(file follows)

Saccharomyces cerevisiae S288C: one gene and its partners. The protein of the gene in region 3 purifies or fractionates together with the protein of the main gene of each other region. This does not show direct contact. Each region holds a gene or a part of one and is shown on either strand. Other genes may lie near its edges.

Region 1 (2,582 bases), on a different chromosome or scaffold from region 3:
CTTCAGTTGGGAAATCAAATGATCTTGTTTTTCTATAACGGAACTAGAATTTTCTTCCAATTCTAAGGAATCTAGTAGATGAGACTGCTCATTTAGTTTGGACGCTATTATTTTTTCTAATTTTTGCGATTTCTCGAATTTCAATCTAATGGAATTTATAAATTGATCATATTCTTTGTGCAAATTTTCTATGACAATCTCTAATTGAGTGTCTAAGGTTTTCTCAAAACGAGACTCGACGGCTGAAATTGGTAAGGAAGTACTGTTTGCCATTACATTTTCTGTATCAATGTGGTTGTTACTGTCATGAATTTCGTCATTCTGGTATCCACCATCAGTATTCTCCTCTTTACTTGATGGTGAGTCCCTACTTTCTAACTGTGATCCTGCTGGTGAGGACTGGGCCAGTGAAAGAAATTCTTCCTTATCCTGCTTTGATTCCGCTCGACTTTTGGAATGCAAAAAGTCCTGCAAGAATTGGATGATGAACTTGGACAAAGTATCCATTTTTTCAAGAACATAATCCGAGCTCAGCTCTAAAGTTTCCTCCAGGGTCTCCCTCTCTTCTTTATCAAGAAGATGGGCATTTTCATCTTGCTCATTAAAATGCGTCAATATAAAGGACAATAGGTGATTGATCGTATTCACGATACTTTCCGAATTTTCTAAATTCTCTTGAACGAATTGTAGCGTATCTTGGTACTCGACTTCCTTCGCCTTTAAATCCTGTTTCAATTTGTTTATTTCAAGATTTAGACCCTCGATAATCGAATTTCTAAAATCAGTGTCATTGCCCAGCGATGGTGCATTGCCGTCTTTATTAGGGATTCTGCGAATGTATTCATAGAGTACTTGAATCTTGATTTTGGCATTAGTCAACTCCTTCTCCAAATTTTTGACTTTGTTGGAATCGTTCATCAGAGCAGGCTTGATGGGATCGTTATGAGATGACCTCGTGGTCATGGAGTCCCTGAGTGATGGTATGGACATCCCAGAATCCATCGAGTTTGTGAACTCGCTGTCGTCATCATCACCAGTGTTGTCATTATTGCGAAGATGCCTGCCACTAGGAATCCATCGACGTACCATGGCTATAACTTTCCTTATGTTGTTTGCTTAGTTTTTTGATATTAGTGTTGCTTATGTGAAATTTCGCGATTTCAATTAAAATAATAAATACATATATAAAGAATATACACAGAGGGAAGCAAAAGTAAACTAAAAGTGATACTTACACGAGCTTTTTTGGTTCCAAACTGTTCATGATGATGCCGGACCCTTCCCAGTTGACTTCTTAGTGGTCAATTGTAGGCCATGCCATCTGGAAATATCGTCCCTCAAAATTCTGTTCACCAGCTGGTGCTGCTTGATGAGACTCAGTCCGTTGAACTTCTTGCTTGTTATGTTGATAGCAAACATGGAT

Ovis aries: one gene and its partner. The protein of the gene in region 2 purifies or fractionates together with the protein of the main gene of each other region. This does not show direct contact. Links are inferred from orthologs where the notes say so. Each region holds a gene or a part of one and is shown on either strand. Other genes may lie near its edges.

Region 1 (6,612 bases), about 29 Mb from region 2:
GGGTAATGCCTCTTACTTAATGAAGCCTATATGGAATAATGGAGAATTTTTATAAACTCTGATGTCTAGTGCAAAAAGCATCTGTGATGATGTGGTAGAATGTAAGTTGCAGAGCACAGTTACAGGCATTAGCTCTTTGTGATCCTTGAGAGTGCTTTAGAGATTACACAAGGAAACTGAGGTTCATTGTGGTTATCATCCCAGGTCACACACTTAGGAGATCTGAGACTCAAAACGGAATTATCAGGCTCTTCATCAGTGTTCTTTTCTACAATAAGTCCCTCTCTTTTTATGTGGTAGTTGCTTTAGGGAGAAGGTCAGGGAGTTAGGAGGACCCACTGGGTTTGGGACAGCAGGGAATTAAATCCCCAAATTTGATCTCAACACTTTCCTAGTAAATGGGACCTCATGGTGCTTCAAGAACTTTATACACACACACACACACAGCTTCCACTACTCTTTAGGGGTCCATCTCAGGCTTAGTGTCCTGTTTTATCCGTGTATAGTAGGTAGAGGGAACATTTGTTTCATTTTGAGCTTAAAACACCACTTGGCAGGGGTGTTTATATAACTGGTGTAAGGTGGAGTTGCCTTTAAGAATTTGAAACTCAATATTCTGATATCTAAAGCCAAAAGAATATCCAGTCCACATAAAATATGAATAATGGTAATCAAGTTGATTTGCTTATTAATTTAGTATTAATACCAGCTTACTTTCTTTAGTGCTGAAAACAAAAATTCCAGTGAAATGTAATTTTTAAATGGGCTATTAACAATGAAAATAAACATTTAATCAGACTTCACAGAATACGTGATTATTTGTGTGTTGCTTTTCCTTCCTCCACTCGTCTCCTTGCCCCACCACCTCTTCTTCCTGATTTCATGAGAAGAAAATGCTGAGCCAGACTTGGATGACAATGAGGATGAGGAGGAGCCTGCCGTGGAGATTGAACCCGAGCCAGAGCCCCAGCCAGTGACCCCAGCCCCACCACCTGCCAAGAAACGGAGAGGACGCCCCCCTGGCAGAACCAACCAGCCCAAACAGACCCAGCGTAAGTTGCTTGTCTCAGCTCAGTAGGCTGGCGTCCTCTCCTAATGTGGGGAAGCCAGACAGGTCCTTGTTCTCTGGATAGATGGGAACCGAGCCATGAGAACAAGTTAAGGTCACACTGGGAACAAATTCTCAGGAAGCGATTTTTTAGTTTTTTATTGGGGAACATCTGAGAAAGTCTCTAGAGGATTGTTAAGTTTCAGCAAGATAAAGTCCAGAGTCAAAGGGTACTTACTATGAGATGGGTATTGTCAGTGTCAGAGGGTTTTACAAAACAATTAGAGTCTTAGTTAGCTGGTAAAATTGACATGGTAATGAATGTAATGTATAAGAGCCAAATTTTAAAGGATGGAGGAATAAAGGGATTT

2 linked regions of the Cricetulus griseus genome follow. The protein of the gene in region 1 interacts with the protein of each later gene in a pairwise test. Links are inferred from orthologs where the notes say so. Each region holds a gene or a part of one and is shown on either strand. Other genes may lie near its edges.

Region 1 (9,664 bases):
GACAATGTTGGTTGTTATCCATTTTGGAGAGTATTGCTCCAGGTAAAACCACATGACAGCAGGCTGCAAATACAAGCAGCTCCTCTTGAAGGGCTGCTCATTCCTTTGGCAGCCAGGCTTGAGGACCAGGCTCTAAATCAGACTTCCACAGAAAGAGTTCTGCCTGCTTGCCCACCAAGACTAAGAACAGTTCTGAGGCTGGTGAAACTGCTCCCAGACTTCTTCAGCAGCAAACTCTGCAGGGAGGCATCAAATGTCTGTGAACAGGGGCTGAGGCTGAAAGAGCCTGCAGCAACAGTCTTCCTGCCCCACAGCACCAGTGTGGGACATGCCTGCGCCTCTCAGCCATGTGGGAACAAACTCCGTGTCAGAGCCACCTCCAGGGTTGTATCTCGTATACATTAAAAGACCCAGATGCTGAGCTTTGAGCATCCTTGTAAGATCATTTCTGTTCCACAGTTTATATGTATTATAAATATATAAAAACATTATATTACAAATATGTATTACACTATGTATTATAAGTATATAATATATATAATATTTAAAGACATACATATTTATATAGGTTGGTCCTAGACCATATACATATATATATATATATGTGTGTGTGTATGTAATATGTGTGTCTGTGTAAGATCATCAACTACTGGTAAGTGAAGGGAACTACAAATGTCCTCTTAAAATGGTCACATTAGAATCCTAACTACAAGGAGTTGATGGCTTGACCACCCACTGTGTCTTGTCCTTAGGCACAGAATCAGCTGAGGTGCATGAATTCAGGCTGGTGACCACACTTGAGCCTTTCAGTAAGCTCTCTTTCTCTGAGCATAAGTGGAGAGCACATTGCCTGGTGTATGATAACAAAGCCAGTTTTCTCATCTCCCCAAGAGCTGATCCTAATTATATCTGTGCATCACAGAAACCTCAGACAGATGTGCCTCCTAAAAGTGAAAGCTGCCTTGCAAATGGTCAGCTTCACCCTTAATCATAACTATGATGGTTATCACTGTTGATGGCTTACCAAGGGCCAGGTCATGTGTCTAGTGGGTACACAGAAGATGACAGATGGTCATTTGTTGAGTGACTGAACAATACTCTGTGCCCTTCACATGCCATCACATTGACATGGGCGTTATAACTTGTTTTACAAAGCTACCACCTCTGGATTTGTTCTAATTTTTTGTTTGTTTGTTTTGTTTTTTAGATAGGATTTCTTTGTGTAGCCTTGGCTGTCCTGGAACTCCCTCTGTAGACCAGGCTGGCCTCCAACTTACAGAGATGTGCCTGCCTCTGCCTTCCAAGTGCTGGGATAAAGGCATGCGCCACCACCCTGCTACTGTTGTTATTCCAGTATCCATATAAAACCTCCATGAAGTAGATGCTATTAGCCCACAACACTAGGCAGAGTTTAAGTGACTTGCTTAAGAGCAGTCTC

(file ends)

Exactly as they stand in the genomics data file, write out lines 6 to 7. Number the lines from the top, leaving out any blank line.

GGGTAATGCCTCTTACTTAATGAAGCCTATATGGAATAATGGAGAATTTTTATAAACTCTGATGTCTAGTGCAAAAAGCATCTGTGATGATGTGGTAGAATGTAAGTTGCAGAGCACAGTTACAGGCATTAGCTCTTTGTGATCCTTGAGAGTGCTTTAGAGATTACACAAGGAAACTGAGGTTCATTGTGGTTATCATCCCAGGTCACACACTTAGGAGATCTGAGACTCAAAACGGAATTATCAGGCTCTTCATCAGTGTTCTTTTCTACAATAAGTCCCTCTCTTTTTATGTGGTAGTTGCTTTAGGGAGAAGGTCAGGGAGTTAGGAGGACCCACTGGGTTTGGGACAGCAGGGAATTAAATCCCCAAATTTGATCTCAACACTTTCCTAGTAAATGGGACCTCATGGTGCTTCAAGAACTTTATACACACACACACACACAGCTTCCACTACTCTTTAGGGGTCCATCTCAGGCTTAGTGTCCTGTTTTATCCGTGTATAGTAGGTAGAGGGAACATTTGTTTCATTTTGAGCTTAAAACACCACTTGGCAGGGGTGTTTATATAACTGGTGTAAGGTGGAGTTGCCTTTAAGAATTTGAAACTCAATATTCTGATATCTAAAGCCAAAAGAATATCCAGTCCACATAAAATATGAATAATGGTAATCAAGTTGATTTGCTTATTAATTTAGTATTAATACCAGCTTACTTTCTTTAGTGCTGAAAACAAAAATTCCAGTGAAATGTAATTTTTAAATGGGCTATTAACAATGAAAATAAACATTTAATCAGACTTCACAGAATACGTGATTATTTGTGTGTTGCTTTTCCTTCCTCCACTCGTCTCCTTGCCCCACCACCTCTTCTTCCTGATTTCATGAGAAGAAAATGCTGAGCCAGACTTGGATGACAATGAGGATGAGGAGGAGCCTGCCGTGGAGATTGAACCCGAGCCAGAGCCCCAGCCAGTGACCCCAGCCCCACCACCTGCCAAGAAACGGAGAGGACGCCCCCCTGGCAGAACCAACCAGCCCAAACAGACCCAGCGTAAGTTGCTTGTCTCAGCTCAGTAGGCTGGCGTCCTCTCCTAATGTGGGGAAGCCAGACAGGTCCTTGTTCTCTGGATAGATGGGAACCGAGCCATGAGAACAAGTTAAGGTCACACTGGGAACAAATTCTCAGGAAGCGATTTTTTAGTTTTTTATTGGGGAACATCTGAGAAAGTCTCTAGAGGATTGTTAAGTTTCAGCAAGATAAAGTCCAGAGTCAAAGGGTACTTACTATGAGATGGGTATTGTCAGTGTCAGAGGGTTTTACAAAACAATTAGAGTCTTAGTTAGCTGGTAAAATTGACATGGTAATGAATGTAATGTATAAGAGCCAAATTTTAAAGGATGGAGGAATAAAGGGATTT

2 linked regions of the Cricetulus griseus genome follow. The protein of the gene in region 1 interacts with the protein of each later gene in a pairwise test. Links are inferred from orthologs where the notes say so. Each region holds a gene or a part of one and is shown on either strand. Other genes may lie near its edges.